top of page

Feeling at Home

To say the last month has been a little crazy is an understatement. I went on a work trip, came home sick, and slept for a solid week (I think. It’s all a little hazy.) But we got to see friends from the United States in Germany TWICE in the past month! Our day-to-day routines here are falling into place pretty similarly to what they were before our move, but we’re loving the opportunities to explore Europe that we get on the weekends.

Business Trip to PDX

I did not expect to be going back to the US so soon…AGAIN, but I had a few meetings in Portland at the beginning of the month. It was a super quick trip, just enough time to cram in an insane amount of meetings and then head back home. (Home = Germany. Weird.) I was lucky enough to stay with my old roommates, rather than in a hotel, which was nice and homey. I was so busy, I wouldn’t have had a chance to see them if it weren’t for the 20 minutes between getting home and going to bed each day.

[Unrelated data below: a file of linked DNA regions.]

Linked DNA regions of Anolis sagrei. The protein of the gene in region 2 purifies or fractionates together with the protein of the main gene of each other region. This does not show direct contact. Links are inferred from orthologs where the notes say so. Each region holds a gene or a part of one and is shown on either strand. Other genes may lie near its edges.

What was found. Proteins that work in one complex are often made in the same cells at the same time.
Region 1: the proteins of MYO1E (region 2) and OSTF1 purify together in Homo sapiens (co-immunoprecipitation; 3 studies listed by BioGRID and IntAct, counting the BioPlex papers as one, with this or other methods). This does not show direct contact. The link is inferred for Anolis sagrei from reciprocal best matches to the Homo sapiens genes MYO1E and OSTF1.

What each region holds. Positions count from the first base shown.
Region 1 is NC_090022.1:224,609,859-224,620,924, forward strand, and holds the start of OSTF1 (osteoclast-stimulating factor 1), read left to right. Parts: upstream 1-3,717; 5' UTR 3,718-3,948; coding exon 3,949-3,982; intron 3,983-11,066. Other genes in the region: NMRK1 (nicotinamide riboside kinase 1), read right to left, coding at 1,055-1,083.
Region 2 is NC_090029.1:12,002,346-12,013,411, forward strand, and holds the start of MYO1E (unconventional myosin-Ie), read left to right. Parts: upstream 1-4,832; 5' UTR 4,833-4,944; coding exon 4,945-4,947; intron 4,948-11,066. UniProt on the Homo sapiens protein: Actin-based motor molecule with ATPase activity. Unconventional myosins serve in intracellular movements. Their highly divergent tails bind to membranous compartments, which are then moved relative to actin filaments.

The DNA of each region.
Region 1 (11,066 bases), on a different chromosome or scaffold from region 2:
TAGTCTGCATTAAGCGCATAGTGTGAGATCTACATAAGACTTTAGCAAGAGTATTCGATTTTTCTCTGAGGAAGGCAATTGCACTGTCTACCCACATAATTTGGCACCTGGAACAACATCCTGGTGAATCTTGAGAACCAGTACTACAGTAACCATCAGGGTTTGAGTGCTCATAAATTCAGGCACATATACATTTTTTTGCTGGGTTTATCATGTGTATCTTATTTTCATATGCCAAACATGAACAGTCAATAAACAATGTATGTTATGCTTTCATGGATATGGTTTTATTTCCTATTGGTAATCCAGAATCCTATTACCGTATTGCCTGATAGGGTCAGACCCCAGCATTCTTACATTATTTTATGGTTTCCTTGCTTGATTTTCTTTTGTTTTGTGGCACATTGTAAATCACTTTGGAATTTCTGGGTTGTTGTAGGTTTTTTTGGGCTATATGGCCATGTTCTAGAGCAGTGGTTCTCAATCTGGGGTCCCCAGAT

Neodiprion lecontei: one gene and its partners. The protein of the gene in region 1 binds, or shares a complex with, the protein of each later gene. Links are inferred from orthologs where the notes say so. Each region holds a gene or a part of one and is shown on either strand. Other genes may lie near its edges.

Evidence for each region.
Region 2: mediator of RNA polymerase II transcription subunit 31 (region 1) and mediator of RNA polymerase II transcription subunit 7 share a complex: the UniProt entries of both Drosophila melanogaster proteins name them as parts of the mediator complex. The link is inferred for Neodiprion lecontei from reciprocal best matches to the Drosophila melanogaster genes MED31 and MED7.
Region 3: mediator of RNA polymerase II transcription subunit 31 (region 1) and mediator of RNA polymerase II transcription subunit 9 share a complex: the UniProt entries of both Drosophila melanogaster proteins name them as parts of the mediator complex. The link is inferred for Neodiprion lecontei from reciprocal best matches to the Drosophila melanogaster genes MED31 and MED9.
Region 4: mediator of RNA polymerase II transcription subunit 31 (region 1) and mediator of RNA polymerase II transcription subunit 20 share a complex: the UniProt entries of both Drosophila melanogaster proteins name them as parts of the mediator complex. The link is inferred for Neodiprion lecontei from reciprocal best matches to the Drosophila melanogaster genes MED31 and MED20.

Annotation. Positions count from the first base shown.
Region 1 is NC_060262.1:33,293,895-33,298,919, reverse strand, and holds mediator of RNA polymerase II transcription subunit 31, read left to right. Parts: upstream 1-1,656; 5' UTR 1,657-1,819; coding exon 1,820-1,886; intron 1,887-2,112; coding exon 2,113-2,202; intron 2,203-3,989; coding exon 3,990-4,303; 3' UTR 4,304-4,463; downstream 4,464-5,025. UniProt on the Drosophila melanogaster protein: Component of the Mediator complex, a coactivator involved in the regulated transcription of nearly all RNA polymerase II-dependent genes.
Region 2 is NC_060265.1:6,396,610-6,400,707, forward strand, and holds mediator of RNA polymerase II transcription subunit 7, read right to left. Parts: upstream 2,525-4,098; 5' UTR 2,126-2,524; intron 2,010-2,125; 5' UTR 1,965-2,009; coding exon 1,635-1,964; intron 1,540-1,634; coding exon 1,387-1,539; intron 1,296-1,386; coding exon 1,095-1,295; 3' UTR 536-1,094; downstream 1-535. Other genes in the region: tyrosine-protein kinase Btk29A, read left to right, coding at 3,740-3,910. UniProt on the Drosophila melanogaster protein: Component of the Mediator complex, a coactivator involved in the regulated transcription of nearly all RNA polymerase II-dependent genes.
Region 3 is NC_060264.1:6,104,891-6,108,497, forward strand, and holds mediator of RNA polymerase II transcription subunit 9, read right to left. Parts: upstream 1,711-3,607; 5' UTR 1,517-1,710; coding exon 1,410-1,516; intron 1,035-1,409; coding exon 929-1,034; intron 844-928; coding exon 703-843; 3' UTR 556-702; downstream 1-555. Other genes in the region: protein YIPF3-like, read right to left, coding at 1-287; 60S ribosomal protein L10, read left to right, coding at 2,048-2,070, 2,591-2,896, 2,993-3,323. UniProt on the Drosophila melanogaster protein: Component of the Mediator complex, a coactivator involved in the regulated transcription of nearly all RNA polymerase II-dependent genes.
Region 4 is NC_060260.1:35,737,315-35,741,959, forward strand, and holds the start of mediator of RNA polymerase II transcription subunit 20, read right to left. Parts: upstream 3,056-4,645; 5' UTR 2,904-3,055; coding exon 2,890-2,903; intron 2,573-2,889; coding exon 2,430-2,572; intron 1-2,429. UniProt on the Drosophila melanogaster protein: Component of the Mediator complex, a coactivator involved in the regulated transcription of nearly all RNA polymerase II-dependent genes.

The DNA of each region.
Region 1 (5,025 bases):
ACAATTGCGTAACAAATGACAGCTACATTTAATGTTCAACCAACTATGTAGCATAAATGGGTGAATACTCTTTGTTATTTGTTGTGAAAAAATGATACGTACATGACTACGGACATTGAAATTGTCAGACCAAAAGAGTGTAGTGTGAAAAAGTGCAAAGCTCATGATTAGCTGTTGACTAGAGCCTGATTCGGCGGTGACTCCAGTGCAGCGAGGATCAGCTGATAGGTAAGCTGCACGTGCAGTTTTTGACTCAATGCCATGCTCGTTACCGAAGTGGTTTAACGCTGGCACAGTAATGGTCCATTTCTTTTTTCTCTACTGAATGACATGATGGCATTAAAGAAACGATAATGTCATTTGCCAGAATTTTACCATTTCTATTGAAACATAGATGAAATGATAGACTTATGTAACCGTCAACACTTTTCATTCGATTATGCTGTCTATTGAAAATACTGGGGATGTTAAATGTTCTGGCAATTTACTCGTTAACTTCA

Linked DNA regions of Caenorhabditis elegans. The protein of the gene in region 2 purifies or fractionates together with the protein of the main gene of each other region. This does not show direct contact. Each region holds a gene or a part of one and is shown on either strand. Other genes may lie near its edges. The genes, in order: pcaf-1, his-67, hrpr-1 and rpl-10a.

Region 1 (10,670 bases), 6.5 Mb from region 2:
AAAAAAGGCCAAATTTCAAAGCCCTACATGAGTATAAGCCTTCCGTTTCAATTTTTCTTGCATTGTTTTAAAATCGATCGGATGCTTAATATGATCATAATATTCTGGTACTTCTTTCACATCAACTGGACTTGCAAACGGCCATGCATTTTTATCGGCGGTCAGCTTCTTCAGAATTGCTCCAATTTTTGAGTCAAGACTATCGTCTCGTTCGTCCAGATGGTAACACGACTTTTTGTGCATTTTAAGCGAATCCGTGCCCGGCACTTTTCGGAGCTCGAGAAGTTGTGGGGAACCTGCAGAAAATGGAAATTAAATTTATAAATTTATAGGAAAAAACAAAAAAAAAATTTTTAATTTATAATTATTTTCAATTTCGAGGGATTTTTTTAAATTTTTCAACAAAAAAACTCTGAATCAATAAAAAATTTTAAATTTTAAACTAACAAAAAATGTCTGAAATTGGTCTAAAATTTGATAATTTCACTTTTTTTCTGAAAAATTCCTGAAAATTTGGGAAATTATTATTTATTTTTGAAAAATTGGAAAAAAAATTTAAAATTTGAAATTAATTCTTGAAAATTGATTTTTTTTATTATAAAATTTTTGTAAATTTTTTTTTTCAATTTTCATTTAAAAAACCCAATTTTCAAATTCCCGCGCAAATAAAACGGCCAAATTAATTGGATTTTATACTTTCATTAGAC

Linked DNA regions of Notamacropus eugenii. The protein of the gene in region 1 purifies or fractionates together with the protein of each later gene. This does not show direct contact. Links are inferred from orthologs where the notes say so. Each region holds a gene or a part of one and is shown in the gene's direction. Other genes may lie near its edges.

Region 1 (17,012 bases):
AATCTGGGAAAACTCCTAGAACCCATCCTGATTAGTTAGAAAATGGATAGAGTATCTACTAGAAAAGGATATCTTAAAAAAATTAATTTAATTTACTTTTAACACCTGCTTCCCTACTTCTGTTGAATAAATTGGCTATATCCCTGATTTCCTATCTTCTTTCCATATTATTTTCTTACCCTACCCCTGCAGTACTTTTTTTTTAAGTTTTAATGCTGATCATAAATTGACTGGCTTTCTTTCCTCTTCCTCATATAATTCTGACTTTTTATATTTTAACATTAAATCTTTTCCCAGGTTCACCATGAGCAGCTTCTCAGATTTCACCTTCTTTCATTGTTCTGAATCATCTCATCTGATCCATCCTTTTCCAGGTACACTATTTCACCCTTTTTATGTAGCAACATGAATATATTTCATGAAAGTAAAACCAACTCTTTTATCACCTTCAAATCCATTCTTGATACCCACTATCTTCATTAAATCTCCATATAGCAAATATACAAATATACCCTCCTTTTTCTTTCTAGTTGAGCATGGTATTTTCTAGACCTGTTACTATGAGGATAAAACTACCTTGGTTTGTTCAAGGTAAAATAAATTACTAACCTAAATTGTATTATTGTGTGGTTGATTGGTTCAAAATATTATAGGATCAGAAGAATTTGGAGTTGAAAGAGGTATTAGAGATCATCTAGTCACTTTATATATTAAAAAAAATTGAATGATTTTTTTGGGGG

Before we moved, Taylor was the one that always had to travel for work. I’d stay home in Portland while he went on week long business trips to Germany. Now we live in Germany and I’m going on week long trips to Portland. This all felt very backwards and twisted. Not to mention, visiting Portland and coming home to Germany had my mind all sorts of confused. Even though we’re living in Germany, my day-to-day life is still very connected to the Portland area. The majority of my colleagues are there, I continue to volunteer for a Scholarship Foundation there, and my family and friends are all in that area. So it was a great opportunity to cram in as many meetings, trainings, and lunch/dinner dates as possible. Some very valuable catch-up time.